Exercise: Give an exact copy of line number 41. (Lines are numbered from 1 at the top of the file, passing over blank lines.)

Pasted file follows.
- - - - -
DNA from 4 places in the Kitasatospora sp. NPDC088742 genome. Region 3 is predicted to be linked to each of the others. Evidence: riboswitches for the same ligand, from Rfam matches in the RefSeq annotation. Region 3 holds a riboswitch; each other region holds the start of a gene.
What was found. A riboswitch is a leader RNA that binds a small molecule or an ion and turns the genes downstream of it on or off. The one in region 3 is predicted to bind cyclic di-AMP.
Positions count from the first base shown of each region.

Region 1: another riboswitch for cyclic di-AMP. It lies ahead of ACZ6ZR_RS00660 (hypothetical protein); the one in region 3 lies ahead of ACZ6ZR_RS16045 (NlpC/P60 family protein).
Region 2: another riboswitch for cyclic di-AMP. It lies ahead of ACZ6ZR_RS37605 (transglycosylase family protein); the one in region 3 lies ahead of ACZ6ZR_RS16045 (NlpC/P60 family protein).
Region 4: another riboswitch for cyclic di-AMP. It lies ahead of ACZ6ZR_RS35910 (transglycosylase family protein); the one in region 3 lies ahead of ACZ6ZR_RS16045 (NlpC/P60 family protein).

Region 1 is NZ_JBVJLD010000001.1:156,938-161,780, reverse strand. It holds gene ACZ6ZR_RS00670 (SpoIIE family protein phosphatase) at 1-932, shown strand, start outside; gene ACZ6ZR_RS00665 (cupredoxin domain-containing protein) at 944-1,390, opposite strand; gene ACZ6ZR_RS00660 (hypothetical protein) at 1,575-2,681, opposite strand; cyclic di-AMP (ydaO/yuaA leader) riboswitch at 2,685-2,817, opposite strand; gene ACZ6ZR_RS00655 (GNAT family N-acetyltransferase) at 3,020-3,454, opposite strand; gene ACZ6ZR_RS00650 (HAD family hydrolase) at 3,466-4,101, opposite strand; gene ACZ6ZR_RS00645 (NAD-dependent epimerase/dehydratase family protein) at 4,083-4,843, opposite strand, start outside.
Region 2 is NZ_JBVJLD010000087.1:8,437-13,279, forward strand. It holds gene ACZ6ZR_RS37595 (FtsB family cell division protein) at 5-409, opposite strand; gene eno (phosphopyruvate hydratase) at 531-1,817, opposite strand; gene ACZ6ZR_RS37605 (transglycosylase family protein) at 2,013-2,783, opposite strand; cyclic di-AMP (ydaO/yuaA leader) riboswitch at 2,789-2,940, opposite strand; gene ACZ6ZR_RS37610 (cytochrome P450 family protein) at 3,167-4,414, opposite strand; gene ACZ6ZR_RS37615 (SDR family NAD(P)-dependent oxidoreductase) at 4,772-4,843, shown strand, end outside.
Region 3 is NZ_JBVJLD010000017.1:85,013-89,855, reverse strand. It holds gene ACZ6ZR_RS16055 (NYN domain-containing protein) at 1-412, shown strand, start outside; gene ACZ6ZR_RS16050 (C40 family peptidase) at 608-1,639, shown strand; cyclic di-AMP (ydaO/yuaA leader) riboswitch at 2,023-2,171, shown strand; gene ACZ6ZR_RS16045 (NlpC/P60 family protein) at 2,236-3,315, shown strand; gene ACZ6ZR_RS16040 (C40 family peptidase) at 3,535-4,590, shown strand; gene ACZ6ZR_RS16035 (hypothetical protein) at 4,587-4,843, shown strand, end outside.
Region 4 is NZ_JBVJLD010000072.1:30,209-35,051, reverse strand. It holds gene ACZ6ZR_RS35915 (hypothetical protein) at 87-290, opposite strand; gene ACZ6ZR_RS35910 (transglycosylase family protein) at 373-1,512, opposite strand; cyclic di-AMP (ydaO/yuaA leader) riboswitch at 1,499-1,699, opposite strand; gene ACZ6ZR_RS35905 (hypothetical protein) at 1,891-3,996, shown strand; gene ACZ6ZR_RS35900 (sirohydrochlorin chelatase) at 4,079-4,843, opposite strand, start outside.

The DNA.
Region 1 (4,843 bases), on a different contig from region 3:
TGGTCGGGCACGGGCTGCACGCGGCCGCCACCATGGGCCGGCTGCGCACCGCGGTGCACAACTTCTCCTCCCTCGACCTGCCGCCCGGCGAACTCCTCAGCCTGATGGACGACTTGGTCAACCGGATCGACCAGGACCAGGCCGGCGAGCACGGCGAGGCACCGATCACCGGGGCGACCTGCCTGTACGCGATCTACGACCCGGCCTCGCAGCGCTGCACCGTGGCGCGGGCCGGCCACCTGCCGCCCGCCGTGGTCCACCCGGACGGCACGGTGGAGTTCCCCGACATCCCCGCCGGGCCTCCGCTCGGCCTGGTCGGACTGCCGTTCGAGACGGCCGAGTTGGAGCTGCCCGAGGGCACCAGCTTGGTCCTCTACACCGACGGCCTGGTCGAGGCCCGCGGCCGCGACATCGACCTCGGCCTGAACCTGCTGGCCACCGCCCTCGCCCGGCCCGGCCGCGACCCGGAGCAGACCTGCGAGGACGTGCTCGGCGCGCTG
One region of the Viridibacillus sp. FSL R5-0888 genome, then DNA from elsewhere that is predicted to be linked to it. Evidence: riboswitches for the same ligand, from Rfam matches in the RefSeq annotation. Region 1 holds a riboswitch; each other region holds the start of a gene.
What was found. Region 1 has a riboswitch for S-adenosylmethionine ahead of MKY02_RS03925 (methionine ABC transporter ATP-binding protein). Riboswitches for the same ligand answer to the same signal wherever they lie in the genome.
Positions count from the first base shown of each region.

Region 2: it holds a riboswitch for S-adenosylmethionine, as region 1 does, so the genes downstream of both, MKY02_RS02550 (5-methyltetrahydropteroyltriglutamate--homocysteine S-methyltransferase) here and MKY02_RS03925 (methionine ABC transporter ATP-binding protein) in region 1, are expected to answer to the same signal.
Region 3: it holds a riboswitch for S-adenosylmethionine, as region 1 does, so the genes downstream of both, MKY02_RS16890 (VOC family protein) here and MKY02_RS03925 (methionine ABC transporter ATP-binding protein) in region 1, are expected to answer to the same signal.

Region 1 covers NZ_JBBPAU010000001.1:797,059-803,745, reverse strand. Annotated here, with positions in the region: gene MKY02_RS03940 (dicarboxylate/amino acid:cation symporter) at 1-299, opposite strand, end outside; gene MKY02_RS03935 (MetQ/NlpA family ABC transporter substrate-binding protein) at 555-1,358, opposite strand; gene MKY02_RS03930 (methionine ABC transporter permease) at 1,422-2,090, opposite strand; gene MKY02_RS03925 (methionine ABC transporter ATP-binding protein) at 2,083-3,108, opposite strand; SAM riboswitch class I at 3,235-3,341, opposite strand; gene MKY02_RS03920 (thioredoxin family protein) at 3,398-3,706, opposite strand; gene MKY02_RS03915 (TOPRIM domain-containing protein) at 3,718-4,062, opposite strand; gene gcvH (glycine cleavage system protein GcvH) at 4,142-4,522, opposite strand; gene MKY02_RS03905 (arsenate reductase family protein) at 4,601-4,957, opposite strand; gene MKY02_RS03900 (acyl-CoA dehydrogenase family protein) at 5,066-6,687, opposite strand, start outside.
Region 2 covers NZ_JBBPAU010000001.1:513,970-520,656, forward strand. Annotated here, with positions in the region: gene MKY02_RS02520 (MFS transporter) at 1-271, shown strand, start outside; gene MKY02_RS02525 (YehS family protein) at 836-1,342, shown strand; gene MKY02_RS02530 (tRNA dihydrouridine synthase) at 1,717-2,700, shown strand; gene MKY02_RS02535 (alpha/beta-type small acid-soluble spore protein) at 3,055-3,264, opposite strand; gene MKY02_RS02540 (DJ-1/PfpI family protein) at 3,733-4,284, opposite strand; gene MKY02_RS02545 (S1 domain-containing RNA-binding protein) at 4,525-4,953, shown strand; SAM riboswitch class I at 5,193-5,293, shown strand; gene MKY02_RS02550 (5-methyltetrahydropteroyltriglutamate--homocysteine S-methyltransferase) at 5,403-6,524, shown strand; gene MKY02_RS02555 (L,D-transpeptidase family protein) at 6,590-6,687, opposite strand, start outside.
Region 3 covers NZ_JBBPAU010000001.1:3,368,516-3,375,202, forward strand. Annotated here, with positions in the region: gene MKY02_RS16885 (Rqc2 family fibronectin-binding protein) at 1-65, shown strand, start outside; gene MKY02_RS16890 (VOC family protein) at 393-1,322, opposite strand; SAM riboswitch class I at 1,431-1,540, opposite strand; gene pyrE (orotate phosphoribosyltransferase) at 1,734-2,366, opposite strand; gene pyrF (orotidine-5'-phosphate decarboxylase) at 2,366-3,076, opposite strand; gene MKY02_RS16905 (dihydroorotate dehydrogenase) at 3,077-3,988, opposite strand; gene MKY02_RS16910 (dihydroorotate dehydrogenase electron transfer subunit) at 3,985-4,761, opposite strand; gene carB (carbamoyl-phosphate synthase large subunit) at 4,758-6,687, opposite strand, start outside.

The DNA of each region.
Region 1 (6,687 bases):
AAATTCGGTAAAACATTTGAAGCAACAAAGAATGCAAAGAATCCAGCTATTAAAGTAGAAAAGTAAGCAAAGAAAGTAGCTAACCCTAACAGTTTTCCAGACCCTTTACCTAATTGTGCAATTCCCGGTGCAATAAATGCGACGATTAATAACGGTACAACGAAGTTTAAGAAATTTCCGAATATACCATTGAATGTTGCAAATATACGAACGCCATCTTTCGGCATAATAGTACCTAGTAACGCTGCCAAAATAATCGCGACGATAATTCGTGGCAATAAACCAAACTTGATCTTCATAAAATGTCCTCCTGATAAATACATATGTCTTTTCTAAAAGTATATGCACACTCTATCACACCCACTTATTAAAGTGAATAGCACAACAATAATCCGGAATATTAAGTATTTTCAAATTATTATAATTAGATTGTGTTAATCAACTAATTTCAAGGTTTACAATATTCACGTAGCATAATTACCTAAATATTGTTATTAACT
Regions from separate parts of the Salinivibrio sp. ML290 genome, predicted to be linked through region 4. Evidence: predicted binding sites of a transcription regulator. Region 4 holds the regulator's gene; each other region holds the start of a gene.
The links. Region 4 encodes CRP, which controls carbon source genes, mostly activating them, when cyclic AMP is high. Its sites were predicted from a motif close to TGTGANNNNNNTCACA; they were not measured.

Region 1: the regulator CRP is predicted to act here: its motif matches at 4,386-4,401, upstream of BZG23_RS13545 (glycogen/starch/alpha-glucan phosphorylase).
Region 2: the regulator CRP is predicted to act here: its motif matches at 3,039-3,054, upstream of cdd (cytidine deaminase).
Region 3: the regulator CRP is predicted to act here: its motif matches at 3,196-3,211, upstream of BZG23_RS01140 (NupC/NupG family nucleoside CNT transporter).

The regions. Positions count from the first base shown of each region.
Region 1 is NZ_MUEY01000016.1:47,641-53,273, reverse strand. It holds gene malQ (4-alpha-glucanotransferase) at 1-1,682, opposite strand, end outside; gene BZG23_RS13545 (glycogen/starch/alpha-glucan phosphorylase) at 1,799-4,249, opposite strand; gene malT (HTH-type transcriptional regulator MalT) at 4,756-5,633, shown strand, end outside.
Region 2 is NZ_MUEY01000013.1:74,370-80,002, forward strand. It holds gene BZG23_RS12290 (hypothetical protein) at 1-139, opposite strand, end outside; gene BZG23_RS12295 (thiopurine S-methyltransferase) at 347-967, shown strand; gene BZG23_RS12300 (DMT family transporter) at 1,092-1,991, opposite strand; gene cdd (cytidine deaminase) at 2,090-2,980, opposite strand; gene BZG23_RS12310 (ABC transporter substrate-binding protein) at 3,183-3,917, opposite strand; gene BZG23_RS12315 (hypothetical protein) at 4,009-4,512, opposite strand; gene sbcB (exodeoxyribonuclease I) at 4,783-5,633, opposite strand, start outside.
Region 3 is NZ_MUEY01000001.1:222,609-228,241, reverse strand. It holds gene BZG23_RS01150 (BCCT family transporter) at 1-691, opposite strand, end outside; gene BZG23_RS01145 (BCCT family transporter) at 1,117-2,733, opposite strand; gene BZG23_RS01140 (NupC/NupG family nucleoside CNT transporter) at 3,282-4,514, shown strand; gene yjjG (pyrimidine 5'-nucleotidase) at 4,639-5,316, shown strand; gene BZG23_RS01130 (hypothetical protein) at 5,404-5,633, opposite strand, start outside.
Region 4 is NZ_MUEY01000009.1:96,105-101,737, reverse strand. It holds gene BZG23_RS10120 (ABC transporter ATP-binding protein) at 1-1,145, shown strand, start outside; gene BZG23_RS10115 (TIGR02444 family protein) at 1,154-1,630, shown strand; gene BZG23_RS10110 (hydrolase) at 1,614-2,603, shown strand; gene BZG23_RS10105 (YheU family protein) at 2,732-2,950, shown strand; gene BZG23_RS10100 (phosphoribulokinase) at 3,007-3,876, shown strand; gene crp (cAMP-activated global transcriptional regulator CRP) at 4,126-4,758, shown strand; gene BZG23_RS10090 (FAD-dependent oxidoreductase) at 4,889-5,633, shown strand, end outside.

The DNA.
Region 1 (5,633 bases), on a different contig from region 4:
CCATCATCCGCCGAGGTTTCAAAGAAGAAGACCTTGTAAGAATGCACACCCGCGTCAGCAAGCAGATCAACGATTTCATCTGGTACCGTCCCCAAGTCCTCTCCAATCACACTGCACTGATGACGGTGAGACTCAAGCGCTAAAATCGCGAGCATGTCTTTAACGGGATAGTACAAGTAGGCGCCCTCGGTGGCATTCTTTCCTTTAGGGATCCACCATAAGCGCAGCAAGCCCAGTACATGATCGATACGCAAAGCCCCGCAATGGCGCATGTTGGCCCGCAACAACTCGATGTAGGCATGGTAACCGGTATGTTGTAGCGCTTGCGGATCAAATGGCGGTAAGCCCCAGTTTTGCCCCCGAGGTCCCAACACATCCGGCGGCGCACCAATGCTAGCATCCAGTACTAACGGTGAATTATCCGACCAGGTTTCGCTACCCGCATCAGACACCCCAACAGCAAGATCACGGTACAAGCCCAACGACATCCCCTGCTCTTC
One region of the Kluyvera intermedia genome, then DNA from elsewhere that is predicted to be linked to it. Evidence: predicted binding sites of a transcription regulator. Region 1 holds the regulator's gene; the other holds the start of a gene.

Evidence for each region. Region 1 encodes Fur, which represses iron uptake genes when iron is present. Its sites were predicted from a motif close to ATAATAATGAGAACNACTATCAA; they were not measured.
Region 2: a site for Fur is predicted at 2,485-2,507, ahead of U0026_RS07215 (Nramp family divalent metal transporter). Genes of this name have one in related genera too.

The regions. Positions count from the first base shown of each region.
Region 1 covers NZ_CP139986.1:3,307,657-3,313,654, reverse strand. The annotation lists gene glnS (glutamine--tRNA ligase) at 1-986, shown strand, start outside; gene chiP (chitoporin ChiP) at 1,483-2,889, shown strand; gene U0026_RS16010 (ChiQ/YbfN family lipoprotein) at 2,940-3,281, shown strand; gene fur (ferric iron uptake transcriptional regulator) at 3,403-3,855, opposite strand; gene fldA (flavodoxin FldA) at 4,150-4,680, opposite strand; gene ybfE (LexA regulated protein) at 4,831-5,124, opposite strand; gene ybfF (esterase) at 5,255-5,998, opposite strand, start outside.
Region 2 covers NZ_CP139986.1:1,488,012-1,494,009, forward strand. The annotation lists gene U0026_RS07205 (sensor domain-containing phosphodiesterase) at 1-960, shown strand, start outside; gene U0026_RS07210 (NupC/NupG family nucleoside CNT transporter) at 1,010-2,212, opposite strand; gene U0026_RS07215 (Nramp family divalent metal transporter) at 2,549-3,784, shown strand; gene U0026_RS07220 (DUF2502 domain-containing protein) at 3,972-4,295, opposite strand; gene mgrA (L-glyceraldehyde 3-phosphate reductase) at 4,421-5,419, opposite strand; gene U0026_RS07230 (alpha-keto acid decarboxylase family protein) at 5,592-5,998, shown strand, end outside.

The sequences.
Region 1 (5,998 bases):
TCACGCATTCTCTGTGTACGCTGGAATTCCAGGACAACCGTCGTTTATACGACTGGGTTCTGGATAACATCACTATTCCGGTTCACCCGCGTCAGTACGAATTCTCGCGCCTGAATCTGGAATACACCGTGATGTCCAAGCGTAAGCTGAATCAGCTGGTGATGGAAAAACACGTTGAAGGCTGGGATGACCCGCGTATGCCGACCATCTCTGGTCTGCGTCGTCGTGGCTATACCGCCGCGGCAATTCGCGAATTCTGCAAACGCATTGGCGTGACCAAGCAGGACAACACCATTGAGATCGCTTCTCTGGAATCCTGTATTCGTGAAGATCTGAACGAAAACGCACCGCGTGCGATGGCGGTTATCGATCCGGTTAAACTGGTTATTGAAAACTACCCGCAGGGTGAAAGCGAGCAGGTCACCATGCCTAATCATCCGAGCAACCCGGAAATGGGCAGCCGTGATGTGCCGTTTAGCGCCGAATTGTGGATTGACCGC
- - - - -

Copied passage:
The regions. Positions count from the first base shown of each region.